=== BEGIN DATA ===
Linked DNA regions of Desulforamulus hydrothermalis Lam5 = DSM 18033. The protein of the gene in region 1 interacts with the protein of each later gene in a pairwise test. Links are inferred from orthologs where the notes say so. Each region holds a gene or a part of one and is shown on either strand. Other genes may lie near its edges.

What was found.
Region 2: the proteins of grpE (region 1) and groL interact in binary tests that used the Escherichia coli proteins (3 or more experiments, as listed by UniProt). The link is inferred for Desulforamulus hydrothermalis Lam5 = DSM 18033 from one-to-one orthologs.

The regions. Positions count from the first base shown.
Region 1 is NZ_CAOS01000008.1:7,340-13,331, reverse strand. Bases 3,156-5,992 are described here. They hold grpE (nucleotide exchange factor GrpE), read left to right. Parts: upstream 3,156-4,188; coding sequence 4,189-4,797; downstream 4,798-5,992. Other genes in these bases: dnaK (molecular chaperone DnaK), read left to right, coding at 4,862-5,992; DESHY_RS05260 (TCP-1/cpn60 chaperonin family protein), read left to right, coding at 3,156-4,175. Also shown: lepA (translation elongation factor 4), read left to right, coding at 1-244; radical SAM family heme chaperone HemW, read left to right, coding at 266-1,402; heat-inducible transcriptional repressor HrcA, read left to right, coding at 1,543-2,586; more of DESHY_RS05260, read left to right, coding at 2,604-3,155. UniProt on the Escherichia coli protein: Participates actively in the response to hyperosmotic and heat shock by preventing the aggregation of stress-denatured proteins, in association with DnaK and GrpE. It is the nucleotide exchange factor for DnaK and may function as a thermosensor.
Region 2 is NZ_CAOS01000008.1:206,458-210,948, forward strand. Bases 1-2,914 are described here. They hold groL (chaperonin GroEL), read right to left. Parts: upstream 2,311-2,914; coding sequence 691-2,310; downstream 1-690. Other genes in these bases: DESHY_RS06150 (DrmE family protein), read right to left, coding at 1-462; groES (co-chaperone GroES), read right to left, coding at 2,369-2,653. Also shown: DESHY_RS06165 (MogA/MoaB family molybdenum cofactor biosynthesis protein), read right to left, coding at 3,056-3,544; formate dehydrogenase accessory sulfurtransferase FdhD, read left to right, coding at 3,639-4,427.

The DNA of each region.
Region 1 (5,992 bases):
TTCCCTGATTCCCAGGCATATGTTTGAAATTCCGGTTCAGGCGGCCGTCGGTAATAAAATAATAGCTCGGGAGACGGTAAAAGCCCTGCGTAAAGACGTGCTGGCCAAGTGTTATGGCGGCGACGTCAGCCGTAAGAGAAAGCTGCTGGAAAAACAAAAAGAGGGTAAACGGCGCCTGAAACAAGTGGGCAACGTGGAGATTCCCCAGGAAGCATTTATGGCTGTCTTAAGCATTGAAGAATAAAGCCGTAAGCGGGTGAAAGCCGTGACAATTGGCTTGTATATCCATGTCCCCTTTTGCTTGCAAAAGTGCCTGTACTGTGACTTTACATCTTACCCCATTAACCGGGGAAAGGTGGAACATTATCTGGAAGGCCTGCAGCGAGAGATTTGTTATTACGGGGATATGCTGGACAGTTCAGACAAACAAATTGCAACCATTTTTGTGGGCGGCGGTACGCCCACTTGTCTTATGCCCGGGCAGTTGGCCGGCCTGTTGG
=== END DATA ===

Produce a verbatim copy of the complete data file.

Linked DNA regions of Desulforamulus hydrothermalis Lam5 = DSM 18033. The protein of the gene in region 1 interacts with the protein of each later gene in a pairwise test. Links are inferred from orthologs where the notes say so. Each region holds a gene or a part of one and is shown on either strand. Other genes may lie near its edges.

What was found.
Region 2: the proteins of grpE (region 1) and groL interact in binary tests that used the Escherichia coli proteins (3 or more experiments, as listed by UniProt). The link is inferred for Desulforamulus hydrothermalis Lam5 = DSM 18033 from one-to-one orthologs.

The regions. Positions count from the first base shown.
Region 1 is NZ_CAOS01000008.1:7,340-13,331, reverse strand. Bases 3,156-5,992 are described here. They hold grpE (nucleotide exchange factor GrpE), read left to right. Parts: upstream 3,156-4,188; coding sequence 4,189-4,797; downstream 4,798-5,992. Other genes in these bases: dnaK (molecular chaperone DnaK), read left to right, coding at 4,862-5,992; DESHY_RS05260 (TCP-1/cpn60 chaperonin family protein), read left to right, coding at 3,156-4,175. Also shown: lepA (translation elongation factor 4), read left to right, coding at 1-244; radical SAM family heme chaperone HemW, read left to right, coding at 266-1,402; heat-inducible transcriptional repressor HrcA, read left to right, coding at 1,543-2,586; more of DESHY_RS05260, read left to right, coding at 2,604-3,155. UniProt on the Escherichia coli protein: Participates actively in the response to hyperosmotic and heat shock by preventing the aggregation of stress-denatured proteins, in association with DnaK and GrpE. It is the nucleotide exchange factor for DnaK and may function as a thermosensor.
Region 2 is NZ_CAOS01000008.1:206,458-210,948, forward strand. Bases 1-2,914 are described here. They hold groL (chaperonin GroEL), read right to left. Parts: upstream 2,311-2,914; coding sequence 691-2,310; downstream 1-690. Other genes in these bases: DESHY_RS06150 (DrmE family protein), read right to left, coding at 1-462; groES (co-chaperone GroES), read right to left, coding at 2,369-2,653. Also shown: DESHY_RS06165 (MogA/MoaB family molybdenum cofactor biosynthesis protein), read right to left, coding at 3,056-3,544; formate dehydrogenase accessory sulfurtransferase FdhD, read left to right, coding at 3,639-4,427.

The DNA of each region.
Region 1 (5,992 bases):
TTCCCTGATTCCCAGGCATATGTTTGAAATTCCGGTTCAGGCGGCCGTCGGTAATAAAATAATAGCTCGGGAGACGGTAAAAGCCCTGCGTAAAGACGTGCTGGCCAAGTGTTATGGCGGCGACGTCAGCCGTAAGAGAAAGCTGCTGGAAAAACAAAAAGAGGGTAAACGGCGCCTGAAACAAGTGGGCAACGTGGAGATTCCCCAGGAAGCATTTATGGCTGTCTTAAGCATTGAAGAATAAAGCCGTAAGCGGGTGAAAGCCGTGACAATTGGCTTGTATATCCATGTCCCCTTTTGCTTGCAAAAGTGCCTGTACTGTGACTTTACATCTTACCCCATTAACCGGGGAAAGGTGGAACATTATCTGGAAGGCCTGCAGCGAGAGATTTGTTATTACGGGGATATGCTGGACAGTTCAGACAAACAAATTGCAACCATTTTTGTGGGCGGCGGTACGCCCACTTGTCTTATGCCCGGGCAGTTGGCCGGCCTGTTGG